One final problem would be when the aeroplane climbs or dives as this would alter the position of the beams hitting the ground and again would give incorrect ground speed. This is overcome in two ways. One by gyro stabilising the aerial so it is always horizontal to the earth’s surface and secondly by adding another two beams, this time transmitting rearwards. The frequency shift of these are algebraically added to that of the front beams so as when the aircraft climbs the front beams go up as the back beams go down cancelling out any errors. This gives us the four beam Janus array.  Named after Janus the Roman God of doorways who it was said could face both ways at once.

We now know how the system accurately computes our speed across the ground and any drift angle due to wind. If you know your speed and add time into the equation you can measure how far you have travelled. Thus if you also include compass information into the mix and you know where you started from, you can work out where you are at any one time. This is the principle of the moving map display. Before take off the crew would have to load a paper map roll of their route into the display unit. They would then use the control buttons on the pedestal to move the pointer over their departure point. From then on the Doppler system will calculate how far and in what direction they have moved from that point driving the map and pointer to display this information to the crew.

Located on the centre pedestal is the map control panel. The map roll and its pointer would be aligned before take off over the departure airport by using the four small buttons. To the right of the APU TGT gauge can be seen the Doppler control panel.  Photo: Nimbus227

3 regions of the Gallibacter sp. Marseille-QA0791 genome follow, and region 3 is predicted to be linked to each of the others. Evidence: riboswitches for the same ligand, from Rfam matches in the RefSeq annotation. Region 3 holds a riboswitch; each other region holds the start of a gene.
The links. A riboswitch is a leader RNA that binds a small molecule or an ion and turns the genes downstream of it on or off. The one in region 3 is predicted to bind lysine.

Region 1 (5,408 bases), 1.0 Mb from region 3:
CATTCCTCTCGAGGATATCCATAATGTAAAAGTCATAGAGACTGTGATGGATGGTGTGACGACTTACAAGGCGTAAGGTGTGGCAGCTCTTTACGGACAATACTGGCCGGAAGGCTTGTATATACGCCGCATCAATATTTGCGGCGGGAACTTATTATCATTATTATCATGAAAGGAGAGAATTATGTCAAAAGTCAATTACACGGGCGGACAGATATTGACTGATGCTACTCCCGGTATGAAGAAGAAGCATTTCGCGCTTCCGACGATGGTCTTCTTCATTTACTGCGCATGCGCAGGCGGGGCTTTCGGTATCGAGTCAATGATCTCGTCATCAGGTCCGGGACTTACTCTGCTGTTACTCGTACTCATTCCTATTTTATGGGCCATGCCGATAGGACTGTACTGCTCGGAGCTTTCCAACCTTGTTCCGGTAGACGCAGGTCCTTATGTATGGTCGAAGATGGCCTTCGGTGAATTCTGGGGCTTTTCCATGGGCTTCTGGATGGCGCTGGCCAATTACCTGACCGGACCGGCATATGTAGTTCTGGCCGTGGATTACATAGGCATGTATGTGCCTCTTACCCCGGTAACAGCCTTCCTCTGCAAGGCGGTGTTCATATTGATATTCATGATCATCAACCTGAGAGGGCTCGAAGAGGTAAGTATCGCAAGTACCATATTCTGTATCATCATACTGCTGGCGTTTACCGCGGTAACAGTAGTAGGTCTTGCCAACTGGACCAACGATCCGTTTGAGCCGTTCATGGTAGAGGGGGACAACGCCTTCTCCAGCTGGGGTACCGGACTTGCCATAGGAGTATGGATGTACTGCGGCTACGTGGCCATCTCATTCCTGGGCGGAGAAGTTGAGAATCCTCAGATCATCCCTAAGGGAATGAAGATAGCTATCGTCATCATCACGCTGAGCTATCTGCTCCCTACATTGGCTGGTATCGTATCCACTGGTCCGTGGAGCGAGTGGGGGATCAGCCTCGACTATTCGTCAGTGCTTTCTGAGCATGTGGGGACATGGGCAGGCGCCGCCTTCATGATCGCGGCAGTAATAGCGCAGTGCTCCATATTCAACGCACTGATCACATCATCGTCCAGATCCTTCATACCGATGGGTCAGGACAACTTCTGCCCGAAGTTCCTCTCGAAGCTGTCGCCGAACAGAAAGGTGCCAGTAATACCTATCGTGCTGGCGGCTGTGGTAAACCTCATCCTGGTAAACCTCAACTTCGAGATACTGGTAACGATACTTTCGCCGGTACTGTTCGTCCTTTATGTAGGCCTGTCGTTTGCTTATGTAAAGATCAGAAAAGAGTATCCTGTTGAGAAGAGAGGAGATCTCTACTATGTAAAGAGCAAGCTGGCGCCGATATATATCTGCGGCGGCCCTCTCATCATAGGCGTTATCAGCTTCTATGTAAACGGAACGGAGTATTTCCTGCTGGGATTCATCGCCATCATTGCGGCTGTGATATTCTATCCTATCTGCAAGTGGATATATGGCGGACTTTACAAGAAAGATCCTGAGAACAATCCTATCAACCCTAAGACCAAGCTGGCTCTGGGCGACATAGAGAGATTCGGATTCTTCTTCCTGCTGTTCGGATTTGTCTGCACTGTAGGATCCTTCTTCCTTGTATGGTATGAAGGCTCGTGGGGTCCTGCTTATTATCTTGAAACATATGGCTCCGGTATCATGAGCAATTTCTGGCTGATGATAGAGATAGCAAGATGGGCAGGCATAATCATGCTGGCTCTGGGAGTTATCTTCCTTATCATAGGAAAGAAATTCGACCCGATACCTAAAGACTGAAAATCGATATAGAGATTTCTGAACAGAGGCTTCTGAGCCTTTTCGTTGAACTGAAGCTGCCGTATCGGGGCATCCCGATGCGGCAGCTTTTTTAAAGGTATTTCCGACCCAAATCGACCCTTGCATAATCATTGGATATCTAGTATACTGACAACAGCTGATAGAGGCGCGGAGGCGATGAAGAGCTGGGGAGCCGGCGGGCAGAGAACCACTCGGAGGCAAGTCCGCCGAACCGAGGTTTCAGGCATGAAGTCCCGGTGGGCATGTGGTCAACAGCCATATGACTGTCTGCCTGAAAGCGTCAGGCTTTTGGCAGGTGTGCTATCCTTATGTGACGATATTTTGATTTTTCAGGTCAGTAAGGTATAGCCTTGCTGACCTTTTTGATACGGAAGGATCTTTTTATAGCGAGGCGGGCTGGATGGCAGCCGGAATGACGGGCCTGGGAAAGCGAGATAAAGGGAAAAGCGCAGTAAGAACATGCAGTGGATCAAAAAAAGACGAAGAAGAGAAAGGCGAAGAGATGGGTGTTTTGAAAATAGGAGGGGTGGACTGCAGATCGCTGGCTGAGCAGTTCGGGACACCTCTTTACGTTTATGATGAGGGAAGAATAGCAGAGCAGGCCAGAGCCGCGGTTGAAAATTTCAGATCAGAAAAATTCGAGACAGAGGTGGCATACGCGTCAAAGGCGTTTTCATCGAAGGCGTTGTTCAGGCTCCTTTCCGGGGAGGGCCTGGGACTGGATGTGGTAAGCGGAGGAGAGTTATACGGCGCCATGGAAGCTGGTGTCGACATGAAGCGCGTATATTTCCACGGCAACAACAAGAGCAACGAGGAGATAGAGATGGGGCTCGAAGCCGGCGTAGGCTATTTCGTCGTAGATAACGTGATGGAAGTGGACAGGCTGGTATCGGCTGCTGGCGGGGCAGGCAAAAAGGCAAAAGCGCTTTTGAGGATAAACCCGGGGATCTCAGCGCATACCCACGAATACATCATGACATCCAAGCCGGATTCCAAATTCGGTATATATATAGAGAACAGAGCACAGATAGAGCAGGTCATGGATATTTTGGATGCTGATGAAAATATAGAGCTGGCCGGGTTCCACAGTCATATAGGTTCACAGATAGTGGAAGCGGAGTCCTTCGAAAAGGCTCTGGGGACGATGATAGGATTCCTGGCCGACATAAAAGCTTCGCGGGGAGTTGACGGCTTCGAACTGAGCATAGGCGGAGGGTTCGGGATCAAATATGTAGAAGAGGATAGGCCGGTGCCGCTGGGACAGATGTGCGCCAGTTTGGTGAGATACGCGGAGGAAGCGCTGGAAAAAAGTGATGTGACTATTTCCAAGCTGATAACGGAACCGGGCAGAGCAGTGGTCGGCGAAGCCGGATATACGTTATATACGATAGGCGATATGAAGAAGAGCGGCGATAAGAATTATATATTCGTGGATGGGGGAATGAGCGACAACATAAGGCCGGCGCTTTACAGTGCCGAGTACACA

The map display with a paper route map fitted. Also clearly seen is the pointer, originally these had a pen nib on the end which drew a line on the map to show the route the aeroplane had flown. This was not very successful and also the maps could not be reused so the nib was removed.  Photo: Steve Hall

One final thing the Doppler system could do was to give a distance to go indication just like present day Sat Nav. The pilot would dial in the distance to his next waypoint on the indicator and the Doppler would slowly wind down the distance as the plane approached its destination. This indicator was fitted on the co-pilots panel only.

 

The Doppler driven distance to go indicator. Photo: Clydeside image

The Doppler and map combination were well ahead of their time when the Trident was developed as it was a self contained navigation system and could be used for either short or long routes. Most other aircraft at the time were fitted with the Decca navigator system which used a world wide series of ground stations to plot the aeroplanes position. This was fine for short range but long distance navigation was subject to errors due to the curvature of the earth. Decca was also a difficult system to set up and use. The BAC 1-11 used a moving map called HARCO, based on the Decca system to obtain its position.

As BEA mainly used their BAC 1-11s on the short internal German services this was not a problem. Bearing in mind at the time Germany was still divided and only British, American and French airlines could operate into West Berlin by flying over Eastern Germany in narrow air corridors. It was important to have an accurate navigation source to remain in these corridors and the Decca system was fine for these short flights. Later in the 1-11s life the map system was removed as the Decca chains were switched off as more modern and reliable equipment took over. The irony of all this is that the Doppler system on the Trident was built by the Decca Navigator company!

A BAC 1-11 in the BEA colours used on the internal German services. The BEA tail had been painted out as BEA was also flying the route to Berlin on behalf of Air France whose Caravelles needed a longer runway than the one available at Templehof airport. These aeroplanes were fitted with the HARCO moving map.   Photo: Piergiuliano Chesi

To sum up in a nutshell, we have four ‘speed cameras’ working together and mounted on a stable platform that is always aligned with the direction the aeroplane is going in, to give us drift angle and our speed across the ground. This is mixed in the map computer with time, compass information and where we started from to give our present position that is then displayed on the map. As we can see from this story the Trident not only led the way with its Autoland but with navigation systems as well, truly a remarkable aircraft.

The cockpit of our own VFB. Photo: Nimbus227

‘till the next time Keith